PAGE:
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Fracking and earthquakes: Ohio halts controversial drilling practice
MAHONING COUNTY, Ohio (Omar Villafranca) -- When a rare 4.0 earthquake hit near Youngstown, Ohio, three years ago, many suspected the cause was fracking.
Now, almost two and a half years and dozens of tremors later, state geologists confirm a probable link. 75-year-old Richard Grimm says he reluctantly agreed to lease his land in Mahoning County, Ohio to an energy company for fracking. Now he's feeling the quakes.
"A little bit of trembling in the house, pictures shaking in the house," Grimm said.
For the first time, state scientists in Ohio are making a direct link between fracking and earthquakes. The drilling process shoots a mix of water, sand and other chemicals into rock a mile or more underground. That's where some say it can trigger activity along earthquake fault lines.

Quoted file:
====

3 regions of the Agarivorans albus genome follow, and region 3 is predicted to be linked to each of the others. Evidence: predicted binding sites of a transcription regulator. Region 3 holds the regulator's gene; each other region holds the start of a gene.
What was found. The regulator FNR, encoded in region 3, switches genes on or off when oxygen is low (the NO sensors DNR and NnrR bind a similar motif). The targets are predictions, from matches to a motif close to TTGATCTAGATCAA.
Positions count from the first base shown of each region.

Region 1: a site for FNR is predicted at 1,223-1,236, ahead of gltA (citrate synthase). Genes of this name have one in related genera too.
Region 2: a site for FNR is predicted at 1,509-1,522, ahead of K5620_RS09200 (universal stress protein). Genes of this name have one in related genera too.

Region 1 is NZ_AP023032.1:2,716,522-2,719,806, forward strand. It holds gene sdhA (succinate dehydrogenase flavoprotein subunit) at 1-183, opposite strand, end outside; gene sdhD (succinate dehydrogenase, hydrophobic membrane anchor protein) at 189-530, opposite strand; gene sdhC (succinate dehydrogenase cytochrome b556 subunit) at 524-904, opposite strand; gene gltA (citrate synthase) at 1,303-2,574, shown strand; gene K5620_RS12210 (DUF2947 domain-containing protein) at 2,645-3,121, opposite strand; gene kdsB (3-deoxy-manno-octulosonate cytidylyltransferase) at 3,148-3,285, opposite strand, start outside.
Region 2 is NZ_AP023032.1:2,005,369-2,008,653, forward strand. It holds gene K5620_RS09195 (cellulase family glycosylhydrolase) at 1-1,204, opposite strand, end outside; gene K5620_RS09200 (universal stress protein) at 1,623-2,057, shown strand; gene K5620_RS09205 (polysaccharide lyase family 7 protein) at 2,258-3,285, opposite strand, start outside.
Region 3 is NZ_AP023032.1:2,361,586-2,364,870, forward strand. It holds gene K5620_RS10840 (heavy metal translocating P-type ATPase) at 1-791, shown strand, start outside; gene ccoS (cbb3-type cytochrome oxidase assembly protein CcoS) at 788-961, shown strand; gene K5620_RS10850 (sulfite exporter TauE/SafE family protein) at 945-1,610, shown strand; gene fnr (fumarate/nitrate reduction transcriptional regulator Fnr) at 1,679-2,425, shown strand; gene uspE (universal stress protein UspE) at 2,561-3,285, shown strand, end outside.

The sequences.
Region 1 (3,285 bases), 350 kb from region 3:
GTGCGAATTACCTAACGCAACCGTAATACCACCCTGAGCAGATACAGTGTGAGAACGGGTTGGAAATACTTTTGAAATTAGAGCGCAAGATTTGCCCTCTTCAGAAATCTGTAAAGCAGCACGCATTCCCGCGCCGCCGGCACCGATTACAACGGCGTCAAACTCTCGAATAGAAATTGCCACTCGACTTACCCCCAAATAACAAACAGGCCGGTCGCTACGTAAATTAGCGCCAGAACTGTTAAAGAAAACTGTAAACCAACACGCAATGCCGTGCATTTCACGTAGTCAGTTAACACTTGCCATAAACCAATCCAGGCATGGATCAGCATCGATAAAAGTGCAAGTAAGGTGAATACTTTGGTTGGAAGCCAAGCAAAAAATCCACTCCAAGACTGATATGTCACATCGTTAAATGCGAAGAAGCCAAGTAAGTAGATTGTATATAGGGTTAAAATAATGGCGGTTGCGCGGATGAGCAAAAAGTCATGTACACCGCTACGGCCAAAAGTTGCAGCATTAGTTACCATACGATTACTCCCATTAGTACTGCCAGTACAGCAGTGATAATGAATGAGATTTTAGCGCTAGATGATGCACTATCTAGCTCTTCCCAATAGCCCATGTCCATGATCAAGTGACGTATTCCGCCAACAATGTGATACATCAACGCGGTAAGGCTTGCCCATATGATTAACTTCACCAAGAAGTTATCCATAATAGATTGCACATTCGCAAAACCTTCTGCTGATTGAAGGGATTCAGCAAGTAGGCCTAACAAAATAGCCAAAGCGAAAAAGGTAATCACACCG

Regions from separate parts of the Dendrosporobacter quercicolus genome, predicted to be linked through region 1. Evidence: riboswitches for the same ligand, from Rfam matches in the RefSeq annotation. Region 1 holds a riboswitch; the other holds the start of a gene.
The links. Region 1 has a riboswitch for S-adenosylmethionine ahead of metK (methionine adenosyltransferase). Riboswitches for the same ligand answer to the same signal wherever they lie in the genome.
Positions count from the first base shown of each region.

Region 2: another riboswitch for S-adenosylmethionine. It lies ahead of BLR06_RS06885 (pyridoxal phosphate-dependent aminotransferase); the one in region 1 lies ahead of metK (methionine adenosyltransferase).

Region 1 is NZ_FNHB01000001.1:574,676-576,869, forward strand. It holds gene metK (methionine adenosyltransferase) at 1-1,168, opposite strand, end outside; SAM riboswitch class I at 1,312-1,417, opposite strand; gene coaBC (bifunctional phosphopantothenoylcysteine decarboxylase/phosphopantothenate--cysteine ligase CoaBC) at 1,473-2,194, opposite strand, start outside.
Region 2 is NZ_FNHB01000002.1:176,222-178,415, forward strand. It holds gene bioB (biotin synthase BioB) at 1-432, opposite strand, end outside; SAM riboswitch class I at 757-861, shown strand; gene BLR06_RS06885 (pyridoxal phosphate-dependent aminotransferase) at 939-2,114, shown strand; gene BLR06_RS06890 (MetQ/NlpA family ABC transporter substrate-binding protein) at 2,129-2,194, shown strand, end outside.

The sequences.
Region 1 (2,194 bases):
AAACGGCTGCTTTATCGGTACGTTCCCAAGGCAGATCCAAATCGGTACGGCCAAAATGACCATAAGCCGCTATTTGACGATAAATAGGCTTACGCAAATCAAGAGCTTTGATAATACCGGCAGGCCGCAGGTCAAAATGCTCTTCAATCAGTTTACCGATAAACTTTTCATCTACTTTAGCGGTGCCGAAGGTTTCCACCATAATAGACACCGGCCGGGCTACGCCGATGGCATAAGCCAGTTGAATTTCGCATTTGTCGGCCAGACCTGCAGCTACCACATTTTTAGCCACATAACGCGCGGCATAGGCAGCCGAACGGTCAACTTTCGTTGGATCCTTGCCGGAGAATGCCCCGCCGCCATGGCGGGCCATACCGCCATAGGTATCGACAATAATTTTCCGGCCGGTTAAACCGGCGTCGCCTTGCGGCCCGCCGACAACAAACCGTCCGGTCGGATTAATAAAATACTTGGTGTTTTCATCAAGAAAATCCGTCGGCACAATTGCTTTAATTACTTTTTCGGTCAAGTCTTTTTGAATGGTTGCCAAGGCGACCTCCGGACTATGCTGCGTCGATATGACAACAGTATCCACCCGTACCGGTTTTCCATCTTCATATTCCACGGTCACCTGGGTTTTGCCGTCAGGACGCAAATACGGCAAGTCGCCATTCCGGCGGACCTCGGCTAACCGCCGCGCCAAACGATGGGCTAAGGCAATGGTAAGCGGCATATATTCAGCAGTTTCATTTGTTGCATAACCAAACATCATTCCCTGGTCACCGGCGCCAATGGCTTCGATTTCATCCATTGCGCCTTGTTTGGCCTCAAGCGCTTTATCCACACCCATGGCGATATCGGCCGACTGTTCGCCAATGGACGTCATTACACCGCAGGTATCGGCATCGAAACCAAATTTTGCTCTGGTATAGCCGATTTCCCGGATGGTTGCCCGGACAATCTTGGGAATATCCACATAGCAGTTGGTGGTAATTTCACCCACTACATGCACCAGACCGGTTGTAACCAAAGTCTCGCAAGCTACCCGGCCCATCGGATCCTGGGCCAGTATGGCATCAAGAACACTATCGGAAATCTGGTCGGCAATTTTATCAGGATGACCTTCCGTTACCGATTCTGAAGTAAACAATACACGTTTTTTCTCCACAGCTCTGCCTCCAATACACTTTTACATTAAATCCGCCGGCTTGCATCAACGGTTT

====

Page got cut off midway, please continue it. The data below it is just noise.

Dr. Raymond Beiersdorfer of Youngstown State said, "It's important to figure out where exactly in the earth these earthquakes occurred and how is it related to the fracking."
Researchers have recorded more than 100 mild quakes in Ohio since they started looking into the possible link between earthquakes and drilling 15 years ago. The state has temporarily shut down a group of wells suspected of causing quakes and is setting tougher standards for drilling permits. But many see fracking as a boost for an economy that struggled after the steel mills closed.
Industry spokesman Mike Chadsey says companies will follow the new regulations but believes the drilling is still in the state's best interest.
"This is a powerful thing in the state of Ohio. It's changing a lot of lives, it's saving a lot families, a lot of businesses. Slowing it down is certainly something we want to watch," Chadsey said.
Grimm says he'd gladly give back the money he received from the energy company, "In a heartbeat. It's not worth it, it is absolutely not worth it."
All he wants now is to keep his land from quaking. Ohio's new drilling standards will not affect hundreds of wells already in place, only new wells.
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